“Anticipating ahead - by doing simulations - enables companies to be better prepared. Being able to react in an agile and efficient way is vital for coping with any crisis situations.”
FuturMaster case study: A ‘major’ bottled water supplier in China
China consumes more bottled water than anywhere else in the world: around 25 billion gallons a year, according to the IBWA trade association, which accounts for more than a quarter of the world’s volume.
One of the largest suppliers of bottled water to China – which did not want to be named - has been able to avoid ‘severe’ stock shortages using FuturMaster’s ‘sophisticated’ supply chain planning technology to help anticipate and respond quickly to the emergency, the tech group revealed.
The water company has ‘numerous factories’ it can leverage to adjust capacity based on forecasting of demand and market supply. It was also able to determine which products should be prioritised by taking into account stock on hand in each warehouse and available production and distribution capacities.
The timing of the crisis was interesting. Most factories in China were already scheduled to close for a week over the Chinese New Year. At this time, coronavirus cases were threatening to bring Wuhan (where the Covid-19 virus outbreak started) to a standstill. A team of planners at the water supplier were already gearing up and preparing for various possible closures as news of new lockdowns spread. So it looked at the areas likely to be most affected and where else it could produce, and at what capacity.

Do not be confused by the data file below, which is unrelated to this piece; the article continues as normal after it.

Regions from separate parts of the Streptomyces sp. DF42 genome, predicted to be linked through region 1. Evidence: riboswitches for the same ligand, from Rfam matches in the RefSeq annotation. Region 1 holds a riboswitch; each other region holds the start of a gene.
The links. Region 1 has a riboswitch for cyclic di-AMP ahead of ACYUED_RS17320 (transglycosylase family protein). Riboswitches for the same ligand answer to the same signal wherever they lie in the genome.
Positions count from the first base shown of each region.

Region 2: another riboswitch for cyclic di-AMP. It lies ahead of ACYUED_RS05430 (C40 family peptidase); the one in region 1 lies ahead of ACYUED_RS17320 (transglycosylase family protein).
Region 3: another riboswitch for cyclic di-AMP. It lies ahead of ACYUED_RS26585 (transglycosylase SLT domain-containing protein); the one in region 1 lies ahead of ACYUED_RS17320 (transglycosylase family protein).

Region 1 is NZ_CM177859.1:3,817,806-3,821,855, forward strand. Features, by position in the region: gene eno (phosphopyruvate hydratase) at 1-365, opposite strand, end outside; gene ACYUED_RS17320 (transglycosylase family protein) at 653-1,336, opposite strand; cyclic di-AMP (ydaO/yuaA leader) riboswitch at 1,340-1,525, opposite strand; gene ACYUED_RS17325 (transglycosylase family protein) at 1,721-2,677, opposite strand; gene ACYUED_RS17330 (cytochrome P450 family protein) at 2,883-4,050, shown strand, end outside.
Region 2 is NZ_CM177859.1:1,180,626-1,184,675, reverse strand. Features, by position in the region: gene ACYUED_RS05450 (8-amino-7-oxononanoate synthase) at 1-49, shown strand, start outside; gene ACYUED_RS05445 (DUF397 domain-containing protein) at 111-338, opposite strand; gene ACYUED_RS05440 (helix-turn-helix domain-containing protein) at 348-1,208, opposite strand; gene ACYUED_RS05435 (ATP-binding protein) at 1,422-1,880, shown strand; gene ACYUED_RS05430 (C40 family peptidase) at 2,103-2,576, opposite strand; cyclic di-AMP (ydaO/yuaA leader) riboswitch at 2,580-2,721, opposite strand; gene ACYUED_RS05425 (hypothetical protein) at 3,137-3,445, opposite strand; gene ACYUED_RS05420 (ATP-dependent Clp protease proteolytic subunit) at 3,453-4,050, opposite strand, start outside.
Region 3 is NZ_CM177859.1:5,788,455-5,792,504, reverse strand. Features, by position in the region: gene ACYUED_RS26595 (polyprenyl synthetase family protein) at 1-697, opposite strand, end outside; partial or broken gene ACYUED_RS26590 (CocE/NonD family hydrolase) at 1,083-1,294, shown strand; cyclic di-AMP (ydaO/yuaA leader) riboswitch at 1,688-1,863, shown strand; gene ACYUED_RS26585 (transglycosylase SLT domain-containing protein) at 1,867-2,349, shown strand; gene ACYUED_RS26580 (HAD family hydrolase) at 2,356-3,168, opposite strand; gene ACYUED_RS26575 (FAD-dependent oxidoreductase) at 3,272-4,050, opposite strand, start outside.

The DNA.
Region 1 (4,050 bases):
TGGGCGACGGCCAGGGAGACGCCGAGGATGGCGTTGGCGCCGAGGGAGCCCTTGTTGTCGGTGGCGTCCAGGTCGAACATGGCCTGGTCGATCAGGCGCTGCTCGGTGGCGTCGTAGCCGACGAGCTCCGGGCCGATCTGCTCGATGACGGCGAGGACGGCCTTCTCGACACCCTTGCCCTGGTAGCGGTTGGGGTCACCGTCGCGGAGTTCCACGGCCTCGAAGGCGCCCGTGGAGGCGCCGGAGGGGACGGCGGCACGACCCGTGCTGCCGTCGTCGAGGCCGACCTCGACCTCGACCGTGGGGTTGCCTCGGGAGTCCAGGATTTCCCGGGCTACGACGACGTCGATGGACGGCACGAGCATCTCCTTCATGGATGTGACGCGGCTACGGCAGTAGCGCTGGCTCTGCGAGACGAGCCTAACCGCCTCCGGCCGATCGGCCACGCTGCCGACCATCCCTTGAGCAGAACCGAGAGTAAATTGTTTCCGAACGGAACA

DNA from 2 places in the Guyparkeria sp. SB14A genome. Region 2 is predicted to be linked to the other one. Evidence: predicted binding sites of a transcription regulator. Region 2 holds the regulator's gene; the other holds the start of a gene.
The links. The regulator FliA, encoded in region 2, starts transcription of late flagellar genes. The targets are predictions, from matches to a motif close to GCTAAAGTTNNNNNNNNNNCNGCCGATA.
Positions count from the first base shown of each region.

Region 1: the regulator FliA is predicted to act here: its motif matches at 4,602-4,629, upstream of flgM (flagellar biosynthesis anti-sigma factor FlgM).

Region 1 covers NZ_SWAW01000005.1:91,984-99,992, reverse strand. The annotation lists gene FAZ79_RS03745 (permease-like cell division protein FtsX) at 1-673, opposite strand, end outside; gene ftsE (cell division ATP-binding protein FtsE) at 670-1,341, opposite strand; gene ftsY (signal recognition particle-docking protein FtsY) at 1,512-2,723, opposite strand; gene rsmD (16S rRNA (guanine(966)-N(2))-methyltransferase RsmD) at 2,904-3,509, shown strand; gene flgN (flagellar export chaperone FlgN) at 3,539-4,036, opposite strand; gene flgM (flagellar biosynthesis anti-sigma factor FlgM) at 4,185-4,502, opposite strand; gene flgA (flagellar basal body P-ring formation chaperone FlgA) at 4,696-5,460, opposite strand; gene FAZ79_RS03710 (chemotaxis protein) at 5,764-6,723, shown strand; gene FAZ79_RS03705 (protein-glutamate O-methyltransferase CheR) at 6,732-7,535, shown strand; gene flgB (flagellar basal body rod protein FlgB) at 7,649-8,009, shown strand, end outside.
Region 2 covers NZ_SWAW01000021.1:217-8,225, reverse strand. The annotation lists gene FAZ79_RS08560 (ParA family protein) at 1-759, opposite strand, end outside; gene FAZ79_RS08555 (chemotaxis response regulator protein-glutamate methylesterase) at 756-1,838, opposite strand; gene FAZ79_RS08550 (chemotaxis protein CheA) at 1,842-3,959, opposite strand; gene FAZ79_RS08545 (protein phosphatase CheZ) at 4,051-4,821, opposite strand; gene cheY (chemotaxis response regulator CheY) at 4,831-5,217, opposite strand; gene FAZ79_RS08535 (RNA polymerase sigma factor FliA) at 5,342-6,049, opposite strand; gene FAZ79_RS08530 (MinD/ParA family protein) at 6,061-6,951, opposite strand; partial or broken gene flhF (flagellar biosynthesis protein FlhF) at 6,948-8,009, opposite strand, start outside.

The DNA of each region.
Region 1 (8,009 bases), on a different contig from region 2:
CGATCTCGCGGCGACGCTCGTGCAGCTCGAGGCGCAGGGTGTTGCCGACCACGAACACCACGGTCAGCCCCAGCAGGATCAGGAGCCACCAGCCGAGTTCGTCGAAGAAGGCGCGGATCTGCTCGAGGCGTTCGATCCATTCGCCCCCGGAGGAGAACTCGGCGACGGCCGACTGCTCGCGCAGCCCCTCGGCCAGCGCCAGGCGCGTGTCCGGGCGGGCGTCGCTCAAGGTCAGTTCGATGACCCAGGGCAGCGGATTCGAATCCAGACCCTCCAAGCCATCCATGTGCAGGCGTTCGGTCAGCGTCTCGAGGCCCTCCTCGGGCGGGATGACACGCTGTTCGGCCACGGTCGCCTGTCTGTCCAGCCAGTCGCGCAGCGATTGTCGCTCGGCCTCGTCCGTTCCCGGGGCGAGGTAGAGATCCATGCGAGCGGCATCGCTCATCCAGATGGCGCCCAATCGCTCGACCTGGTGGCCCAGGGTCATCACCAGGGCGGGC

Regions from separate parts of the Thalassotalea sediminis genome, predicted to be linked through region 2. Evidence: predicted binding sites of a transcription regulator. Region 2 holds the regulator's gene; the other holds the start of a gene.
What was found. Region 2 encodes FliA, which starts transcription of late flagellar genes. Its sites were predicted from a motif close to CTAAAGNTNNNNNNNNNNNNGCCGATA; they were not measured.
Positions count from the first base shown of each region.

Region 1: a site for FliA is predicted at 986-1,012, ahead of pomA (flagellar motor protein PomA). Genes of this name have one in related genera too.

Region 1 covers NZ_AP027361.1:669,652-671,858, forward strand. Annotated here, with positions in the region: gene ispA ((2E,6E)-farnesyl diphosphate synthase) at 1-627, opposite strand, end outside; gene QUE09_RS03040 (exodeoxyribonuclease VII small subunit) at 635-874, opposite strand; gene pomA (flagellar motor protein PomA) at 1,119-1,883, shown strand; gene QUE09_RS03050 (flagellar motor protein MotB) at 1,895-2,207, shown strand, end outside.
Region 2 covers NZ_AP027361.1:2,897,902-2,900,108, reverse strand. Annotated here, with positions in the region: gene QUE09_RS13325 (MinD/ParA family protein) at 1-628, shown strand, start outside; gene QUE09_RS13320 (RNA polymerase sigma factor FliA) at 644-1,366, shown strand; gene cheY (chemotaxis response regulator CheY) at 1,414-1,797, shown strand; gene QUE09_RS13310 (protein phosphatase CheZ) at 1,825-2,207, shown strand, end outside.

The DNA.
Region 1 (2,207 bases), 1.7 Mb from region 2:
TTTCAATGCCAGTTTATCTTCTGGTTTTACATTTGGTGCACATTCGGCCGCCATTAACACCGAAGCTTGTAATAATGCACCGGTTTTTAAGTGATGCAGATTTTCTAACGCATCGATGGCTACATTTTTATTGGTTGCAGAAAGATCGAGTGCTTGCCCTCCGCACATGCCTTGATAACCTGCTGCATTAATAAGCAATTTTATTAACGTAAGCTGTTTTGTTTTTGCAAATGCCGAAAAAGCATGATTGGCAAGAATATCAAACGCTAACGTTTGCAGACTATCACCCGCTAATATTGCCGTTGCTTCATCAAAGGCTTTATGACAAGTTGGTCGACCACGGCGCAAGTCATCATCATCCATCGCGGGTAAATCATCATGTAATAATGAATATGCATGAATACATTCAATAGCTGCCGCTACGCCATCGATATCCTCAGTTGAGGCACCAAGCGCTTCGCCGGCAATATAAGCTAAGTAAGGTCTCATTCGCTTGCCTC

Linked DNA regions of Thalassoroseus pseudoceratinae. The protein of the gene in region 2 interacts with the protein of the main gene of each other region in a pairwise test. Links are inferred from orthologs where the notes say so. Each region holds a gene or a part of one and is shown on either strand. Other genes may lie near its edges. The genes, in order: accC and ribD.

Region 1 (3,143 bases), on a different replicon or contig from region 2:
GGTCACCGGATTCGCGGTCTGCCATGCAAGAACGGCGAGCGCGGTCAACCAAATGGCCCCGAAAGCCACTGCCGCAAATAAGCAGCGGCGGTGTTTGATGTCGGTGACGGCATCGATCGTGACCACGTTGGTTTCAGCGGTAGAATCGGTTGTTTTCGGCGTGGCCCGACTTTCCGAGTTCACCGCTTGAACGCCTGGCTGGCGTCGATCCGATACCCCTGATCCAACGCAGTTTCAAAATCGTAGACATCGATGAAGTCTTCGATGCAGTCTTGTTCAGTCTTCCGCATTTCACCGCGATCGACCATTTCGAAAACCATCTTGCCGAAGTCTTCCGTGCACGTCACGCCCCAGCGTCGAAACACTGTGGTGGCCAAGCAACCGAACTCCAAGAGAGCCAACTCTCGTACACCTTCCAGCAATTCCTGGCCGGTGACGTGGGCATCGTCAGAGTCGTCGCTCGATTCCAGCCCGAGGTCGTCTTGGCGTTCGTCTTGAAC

Using FuturMaster’s system to make an updated plan for the supply network, the supply chain team tracked traffic restrictions and collected information from local managers to understand labour force trends. “It ran simulation after simulation. It came up with a plan A, B, C, and so on. This foresight and planning meant that it was less likely to be taken by surprise and resulted in continued supplies to almost everywhere.”